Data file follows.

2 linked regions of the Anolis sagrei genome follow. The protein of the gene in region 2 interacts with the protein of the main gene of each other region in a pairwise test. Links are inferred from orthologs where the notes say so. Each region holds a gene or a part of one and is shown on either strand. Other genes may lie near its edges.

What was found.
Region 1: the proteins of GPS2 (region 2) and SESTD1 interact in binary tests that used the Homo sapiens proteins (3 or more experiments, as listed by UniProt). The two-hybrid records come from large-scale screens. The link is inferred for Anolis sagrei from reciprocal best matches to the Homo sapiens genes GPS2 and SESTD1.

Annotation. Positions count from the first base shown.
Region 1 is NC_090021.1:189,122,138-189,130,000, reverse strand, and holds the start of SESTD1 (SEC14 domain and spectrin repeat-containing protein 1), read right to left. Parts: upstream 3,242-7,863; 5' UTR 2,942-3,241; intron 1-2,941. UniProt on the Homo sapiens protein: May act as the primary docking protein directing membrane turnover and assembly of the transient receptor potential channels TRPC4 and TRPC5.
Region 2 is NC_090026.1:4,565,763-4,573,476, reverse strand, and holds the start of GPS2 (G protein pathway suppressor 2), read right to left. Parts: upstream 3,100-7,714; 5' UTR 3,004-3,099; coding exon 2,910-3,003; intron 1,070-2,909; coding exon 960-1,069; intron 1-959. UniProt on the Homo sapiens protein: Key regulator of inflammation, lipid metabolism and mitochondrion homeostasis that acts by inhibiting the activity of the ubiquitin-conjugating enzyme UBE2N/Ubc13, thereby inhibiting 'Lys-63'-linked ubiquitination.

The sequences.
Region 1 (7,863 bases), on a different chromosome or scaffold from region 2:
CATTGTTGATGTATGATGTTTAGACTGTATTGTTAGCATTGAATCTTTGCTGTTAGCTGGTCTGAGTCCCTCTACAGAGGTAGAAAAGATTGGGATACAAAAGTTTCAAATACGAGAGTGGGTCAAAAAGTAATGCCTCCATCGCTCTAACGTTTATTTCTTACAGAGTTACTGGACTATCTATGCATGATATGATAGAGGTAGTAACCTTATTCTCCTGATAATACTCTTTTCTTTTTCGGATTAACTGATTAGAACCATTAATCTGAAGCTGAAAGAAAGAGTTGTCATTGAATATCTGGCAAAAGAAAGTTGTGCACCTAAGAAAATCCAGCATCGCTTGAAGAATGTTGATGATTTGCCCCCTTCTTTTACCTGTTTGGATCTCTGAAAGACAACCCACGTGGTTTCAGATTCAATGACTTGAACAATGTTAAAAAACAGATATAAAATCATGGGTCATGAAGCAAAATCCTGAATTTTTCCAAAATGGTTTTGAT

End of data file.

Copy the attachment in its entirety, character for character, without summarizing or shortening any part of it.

2 linked regions of the Anolis sagrei genome follow. The protein of the gene in region 2 interacts with the protein of the main gene of each other region in a pairwise test. Links are inferred from orthologs where the notes say so. Each region holds a gene or a part of one and is shown on either strand. Other genes may lie near its edges.

What was found.
Region 1: the proteins of GPS2 (region 2) and SESTD1 interact in binary tests that used the Homo sapiens proteins (3 or more experiments, as listed by UniProt). The two-hybrid records come from large-scale screens. The link is inferred for Anolis sagrei from reciprocal best matches to the Homo sapiens genes GPS2 and SESTD1.

Annotation. Positions count from the first base shown.
Region 1 is NC_090021.1:189,122,138-189,130,000, reverse strand, and holds the start of SESTD1 (SEC14 domain and spectrin repeat-containing protein 1), read right to left. Parts: upstream 3,242-7,863; 5' UTR 2,942-3,241; intron 1-2,941. UniProt on the Homo sapiens protein: May act as the primary docking protein directing membrane turnover and assembly of the transient receptor potential channels TRPC4 and TRPC5.
Region 2 is NC_090026.1:4,565,763-4,573,476, reverse strand, and holds the start of GPS2 (G protein pathway suppressor 2), read right to left. Parts: upstream 3,100-7,714; 5' UTR 3,004-3,099; coding exon 2,910-3,003; intron 1,070-2,909; coding exon 960-1,069; intron 1-959. UniProt on the Homo sapiens protein: Key regulator of inflammation, lipid metabolism and mitochondrion homeostasis that acts by inhibiting the activity of the ubiquitin-conjugating enzyme UBE2N/Ubc13, thereby inhibiting 'Lys-63'-linked ubiquitination.

The sequences.
Region 1 (7,863 bases), on a different chromosome or scaffold from region 2:
CATTGTTGATGTATGATGTTTAGACTGTATTGTTAGCATTGAATCTTTGCTGTTAGCTGGTCTGAGTCCCTCTACAGAGGTAGAAAAGATTGGGATACAAAAGTTTCAAATACGAGAGTGGGTCAAAAAGTAATGCCTCCATCGCTCTAACGTTTATTTCTTACAGAGTTACTGGACTATCTATGCATGATATGATAGAGGTAGTAACCTTATTCTCCTGATAATACTCTTTTCTTTTTCGGATTAACTGATTAGAACCATTAATCTGAAGCTGAAAGAAAGAGTTGTCATTGAATATCTGGCAAAAGAAAGTTGTGCACCTAAGAAAATCCAGCATCGCTTGAAGAATGTTGATGATTTGCCCCCTTCTTTTACCTGTTTGGATCTCTGAAAGACAACCCACGTGGTTTCAGATTCAATGACTTGAACAATGTTAAAAAACAGATATAAAATCATGGGTCATGAAGCAAAATCCTGAATTTTTCCAAAATGGTTTTGAT